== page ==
Some children will give their parents a difficult time and not accept having to wear glasses when necessary. Here are some suggestions for helping your child wear glasses:
- Make sure your child's eyeglass frames fit. Your child's frames should fit properly, without pinching the ears or nose. Check points of contact periodically to make sure that there is no skin irritation. Some of the more comfortable eyeglasses for infants and very young children are made of rubber-like materials and have bands that wrap around the head, preventing the glasses from falling and making them difficult to remove.
- Make sure the prescription is correct. If your child is looking over the glasses or complains that he or she cannot see with them, the prescription may be incorrect. An optician or eye doctor will be able to determine the optical accuracy of the prescription.
- Start gradually. Start your child wearing glasses for short periods of time – an hour or two per day, gradually increasing to wearing them full-time.
- Make them part of the day routine. Putting glasses on and taking them off should be part of your child's daily routine. Encourage him or her to put the glasses on in the morning when dressing and take them off at night before going to bed.
- Tell your child how good he/she is for wearing their glasses. Be sure to use positive reinforcement when the child does wear the glasses. At first give praise, and maybe a present, and later praise only.
What should I do if my child refuses to wear glasses?
If your child refuses to wear his or her glasses, make sure the prescription is correct. If the prescription is correct, try using positive reinforcement and explain why it is important to wear glasses.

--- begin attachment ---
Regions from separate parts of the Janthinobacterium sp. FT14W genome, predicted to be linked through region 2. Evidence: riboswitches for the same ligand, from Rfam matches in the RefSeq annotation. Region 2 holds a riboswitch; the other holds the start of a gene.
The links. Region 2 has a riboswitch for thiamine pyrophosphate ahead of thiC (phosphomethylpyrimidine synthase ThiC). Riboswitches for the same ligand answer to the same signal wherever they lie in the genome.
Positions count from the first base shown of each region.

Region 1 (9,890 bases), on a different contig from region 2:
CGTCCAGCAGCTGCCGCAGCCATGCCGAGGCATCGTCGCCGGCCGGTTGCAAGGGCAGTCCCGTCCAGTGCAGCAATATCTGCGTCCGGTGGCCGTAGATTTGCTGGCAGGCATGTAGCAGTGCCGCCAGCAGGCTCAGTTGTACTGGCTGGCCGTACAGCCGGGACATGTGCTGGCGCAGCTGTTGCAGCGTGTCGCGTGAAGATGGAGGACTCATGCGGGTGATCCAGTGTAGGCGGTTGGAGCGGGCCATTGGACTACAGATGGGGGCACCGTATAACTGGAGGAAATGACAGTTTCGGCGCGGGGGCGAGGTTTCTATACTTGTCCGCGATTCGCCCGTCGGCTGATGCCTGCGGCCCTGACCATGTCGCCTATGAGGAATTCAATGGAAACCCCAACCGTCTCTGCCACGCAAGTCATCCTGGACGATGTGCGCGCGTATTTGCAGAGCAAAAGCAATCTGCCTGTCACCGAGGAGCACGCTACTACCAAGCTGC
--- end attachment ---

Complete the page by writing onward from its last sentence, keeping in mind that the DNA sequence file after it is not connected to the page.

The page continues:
What should I do when my child is playing sports?
Thousands of injuries happen to children’s eyes each year while they are playing sports. Most injuries can be prevented if protective eye gear is worn. Protective eye gear or sports goggles may or may not have prescription lenses. Children should wear sports goggles if they participate in sports that include:
Your child may not want to wear sports goggles at first, especially if his or her teammates are not wearing any. Some ways to persuade your child to wear them include: allowing him or her to choose the eyewear style; wearing protective eye gear yourself when playing sports; and explaining why it is important to wear protective eye gear.
- American Optometric Association: School-aged Vision: 6-18 years of age
- American Association for Pediatric Ophthalmology and Strabismus: Glasses for Children
- National Center for Children’s Vision and Eye Health at Prevent Blindness: Your Child’s Glasses
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This information is provided by the Cleveland Clinic and is not intended to replace the medical advice of your doctor or health care provider. Please consult your health care provider for advice about a specific medical condition. This document was last reviewed on: 3/18/2015...#8582.